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"Built Dam Strong!"

24 August 2012

Pete's Twin Scroll Manifold Progress

Today was a busy day. It might not look like I got a whole lot done, but, when you are working with a tough material (Stainless Steel is a heck of a lot tougher to work with, and tough to work with correctly) in a new format (I've never worked with schedule 40 bends and pipe before), you have to go slow and take your time to get things to fit well in a manner that will flow well, especially when it comes to turbo setups.

Enough whining! On to pics!

The last time we saw stuff for Pete's manifold, I had made a few important cuts. Here's a refresher pic:

I couldn't take a lot of in process pics, but this is what I ended up with after way too long a time getting these two pieces to fit together in a decent low angle merge:

As you can see from the light leak, it isn't a perfect fit:

But looking at it from the important side (the inside):

 After a bit of cleanup, both legs are going to flow very, very nicely!

Once I got the pieces fitted up decently, it was time to clean everything up in preparation for welding. I use my hanging grinder (click HERE for more info on which grinder I use) and a roll cartridge that was fresh and never used on anything else. Here are the results:

A closeup of the texture left:

Then it is time for some really deep cleaning:

Use gloves!

Acetone is really nasty for your body. It absorbs into your skin and is not a good thing to force your body to deal with. Also, the oils from your skin can contaminate the weld and lead to rusting. No, that is NOT an exaggeration. Some people's skin oils and salts can leave rusty fingerprints on stainless.  It isn't a fun thing to see on your otherwise shiny stainless parts. LOL!

To wipe everything down you can use clean rags or paper towels, but I don't have rags, so I just use:

Remo (a guy I know) is going to kill me for not having a diffuser on my purge hose . . . but I haven't made one yet. LOL!

This turned out to be a bad idea. LOL! The hose started melting once I got to welding.

You can't block off all the piece. You need a place for the air (and specifically Oxygen) to escape as the argon fills the pipe. So, make sure you leave some place for it to come out at the very top of your workpiece!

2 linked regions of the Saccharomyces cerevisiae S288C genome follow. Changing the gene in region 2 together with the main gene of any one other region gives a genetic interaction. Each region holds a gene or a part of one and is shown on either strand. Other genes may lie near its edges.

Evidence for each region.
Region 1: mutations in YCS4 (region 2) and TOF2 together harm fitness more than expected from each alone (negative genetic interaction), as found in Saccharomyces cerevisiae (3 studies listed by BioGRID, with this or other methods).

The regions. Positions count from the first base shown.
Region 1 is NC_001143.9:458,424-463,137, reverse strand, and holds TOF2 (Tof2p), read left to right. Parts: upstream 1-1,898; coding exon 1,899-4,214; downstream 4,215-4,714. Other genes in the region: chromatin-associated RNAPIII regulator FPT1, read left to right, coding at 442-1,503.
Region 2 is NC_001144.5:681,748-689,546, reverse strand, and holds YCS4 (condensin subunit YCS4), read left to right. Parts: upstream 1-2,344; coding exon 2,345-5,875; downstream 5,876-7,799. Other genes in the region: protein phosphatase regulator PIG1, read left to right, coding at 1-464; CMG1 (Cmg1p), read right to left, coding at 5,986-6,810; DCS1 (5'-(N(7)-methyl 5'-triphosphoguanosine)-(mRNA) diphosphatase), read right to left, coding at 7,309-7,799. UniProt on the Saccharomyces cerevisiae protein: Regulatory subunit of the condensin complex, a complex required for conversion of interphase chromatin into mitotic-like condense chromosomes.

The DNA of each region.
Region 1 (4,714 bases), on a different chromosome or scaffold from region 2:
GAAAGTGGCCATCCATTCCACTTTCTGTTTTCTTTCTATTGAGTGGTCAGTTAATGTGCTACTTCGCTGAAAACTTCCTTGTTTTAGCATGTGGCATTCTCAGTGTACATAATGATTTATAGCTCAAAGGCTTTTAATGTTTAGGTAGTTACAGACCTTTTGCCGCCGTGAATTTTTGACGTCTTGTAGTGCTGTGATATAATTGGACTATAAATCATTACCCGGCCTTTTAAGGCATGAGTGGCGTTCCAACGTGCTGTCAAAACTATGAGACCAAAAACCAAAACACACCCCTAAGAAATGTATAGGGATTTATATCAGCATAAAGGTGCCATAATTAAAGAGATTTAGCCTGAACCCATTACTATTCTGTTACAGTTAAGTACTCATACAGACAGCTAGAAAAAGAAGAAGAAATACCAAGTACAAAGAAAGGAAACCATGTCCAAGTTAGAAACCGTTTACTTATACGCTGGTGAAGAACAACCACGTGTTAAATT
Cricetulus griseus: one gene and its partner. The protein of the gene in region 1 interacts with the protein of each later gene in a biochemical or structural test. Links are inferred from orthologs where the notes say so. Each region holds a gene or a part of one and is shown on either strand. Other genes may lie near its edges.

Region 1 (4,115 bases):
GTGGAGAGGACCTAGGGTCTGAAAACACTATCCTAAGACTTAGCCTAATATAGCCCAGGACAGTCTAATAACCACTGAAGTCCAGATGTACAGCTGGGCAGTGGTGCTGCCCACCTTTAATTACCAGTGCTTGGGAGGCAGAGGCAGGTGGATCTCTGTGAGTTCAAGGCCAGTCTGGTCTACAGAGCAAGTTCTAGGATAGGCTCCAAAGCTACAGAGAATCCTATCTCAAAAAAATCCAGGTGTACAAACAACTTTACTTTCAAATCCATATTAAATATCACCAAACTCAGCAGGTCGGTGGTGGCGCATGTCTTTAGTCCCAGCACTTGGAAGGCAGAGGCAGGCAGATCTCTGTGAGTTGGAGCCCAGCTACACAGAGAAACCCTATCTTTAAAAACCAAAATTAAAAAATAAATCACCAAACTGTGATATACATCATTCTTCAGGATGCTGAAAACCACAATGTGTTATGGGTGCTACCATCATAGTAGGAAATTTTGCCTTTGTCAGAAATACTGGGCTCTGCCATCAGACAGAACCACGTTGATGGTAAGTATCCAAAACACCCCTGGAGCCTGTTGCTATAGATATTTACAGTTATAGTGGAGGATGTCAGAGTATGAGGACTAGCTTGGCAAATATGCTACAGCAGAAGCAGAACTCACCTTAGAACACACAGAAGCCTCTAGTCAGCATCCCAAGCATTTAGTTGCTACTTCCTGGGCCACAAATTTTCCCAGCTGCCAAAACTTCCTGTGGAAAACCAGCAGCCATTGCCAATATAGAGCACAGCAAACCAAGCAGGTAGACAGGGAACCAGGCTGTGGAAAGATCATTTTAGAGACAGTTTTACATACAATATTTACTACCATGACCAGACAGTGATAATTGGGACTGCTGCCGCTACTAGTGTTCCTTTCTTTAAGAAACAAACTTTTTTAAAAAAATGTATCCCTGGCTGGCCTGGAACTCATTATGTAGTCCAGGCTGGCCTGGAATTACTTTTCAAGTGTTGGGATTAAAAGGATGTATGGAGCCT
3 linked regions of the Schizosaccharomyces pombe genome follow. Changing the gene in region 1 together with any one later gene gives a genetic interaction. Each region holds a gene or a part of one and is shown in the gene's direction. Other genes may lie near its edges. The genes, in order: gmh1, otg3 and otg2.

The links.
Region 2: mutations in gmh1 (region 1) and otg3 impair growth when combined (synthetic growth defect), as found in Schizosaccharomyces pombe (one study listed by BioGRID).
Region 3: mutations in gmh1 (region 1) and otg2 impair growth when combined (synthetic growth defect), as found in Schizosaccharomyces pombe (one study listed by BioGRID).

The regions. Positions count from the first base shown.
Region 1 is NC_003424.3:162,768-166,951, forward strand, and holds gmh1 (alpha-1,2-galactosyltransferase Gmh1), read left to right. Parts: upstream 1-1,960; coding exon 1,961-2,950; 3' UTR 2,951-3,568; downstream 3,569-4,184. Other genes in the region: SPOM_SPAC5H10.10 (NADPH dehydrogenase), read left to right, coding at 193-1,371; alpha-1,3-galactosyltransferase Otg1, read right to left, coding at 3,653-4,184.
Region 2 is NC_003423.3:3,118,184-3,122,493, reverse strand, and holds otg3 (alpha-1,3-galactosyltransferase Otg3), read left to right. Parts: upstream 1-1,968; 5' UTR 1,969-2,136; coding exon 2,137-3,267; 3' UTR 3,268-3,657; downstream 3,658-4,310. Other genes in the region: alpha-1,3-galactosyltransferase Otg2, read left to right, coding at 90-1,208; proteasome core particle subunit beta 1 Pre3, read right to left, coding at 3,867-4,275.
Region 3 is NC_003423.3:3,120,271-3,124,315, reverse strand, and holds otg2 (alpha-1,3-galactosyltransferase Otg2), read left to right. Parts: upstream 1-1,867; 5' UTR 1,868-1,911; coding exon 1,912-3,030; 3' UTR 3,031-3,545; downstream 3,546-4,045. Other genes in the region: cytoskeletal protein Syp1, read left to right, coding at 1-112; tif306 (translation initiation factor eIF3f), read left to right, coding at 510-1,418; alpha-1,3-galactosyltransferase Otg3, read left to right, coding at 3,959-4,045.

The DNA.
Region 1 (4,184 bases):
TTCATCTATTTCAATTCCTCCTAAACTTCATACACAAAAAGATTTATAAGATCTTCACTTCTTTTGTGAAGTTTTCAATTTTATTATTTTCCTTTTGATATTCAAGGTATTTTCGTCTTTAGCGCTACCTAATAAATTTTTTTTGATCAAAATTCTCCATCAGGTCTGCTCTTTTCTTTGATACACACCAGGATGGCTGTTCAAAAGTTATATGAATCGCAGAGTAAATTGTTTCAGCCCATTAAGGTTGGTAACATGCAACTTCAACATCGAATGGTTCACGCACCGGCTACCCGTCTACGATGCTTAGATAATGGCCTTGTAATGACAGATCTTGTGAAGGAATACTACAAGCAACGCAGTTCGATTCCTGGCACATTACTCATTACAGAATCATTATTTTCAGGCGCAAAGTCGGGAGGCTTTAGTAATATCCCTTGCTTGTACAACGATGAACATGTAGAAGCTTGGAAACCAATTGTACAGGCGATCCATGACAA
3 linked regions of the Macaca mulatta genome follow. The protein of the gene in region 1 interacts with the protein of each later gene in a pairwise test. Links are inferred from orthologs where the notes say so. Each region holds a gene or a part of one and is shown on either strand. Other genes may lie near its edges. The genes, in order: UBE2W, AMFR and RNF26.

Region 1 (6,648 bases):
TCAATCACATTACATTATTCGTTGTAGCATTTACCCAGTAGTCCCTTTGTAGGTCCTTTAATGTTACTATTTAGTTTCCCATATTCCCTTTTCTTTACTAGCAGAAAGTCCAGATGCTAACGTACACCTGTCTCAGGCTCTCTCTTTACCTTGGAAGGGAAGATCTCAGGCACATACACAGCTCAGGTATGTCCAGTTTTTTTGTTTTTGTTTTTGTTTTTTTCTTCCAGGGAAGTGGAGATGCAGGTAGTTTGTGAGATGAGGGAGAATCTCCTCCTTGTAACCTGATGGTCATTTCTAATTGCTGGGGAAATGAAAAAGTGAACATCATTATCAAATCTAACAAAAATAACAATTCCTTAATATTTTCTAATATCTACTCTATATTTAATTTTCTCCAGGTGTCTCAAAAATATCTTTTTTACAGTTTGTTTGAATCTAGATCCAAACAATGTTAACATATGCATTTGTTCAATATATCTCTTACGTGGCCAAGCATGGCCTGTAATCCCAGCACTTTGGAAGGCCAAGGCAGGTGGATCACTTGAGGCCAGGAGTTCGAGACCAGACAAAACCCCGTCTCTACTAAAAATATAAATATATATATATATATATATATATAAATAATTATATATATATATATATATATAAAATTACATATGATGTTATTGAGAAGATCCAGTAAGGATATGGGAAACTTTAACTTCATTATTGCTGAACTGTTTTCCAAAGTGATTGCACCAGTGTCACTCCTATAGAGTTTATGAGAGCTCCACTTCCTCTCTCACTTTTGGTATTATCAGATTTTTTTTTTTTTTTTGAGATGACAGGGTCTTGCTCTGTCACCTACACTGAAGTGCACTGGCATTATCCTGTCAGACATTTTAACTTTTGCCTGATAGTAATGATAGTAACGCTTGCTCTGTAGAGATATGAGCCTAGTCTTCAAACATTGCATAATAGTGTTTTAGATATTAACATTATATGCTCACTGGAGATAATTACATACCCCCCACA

I really need to make a "third hand." Check out this video by Jody at weldingtipsandtrick.com did to show his improved "third hand:"

The back side is taped:

I tacked it on one side, then taped that side up:

I had to smack it with a hammer to get the pieces to line back up. If you have never welded on stainless . . . you have NO idea how much that metal can move. It is CRAZY!

Since I had my hands occupied, here is the finished piece:

Most of the discoloration outside of the actual weld is the residue from the tape. The manifold is going to be sandblasted in preparation for ceramic coating, otherwise I would be a bit more attentive at cleaning that stuff up. Pete evidently likes to shift dirty things, so this is my little bit of payback. (JUST KIDDING, PETE! LOL!)

Weld closeup:

Since the fitup isn't perfect, the beads aren't really all that wonderful looking. This is the first time I'm welding this stuff and I'm no dummy so I starting with the pieces that are hidden in the back out of site. LOL!

I had a heck of a time figuring out how to mock up the rest of the stuff since I have two hands and the clamps that I have, while useful, aren't exactly wide enough to completely support the weight of the pieces of this manifold. So . . . I got creative:

I found some tube that slip fit into the straight pipe very snugly. I discovered that the ID of the els isn't exactly the same as the ID of the pipe, so I had to get even more creative and cut out a slice from the tube an ended up with this:

Which allowed me to do this:

And that is how I ended the night. =)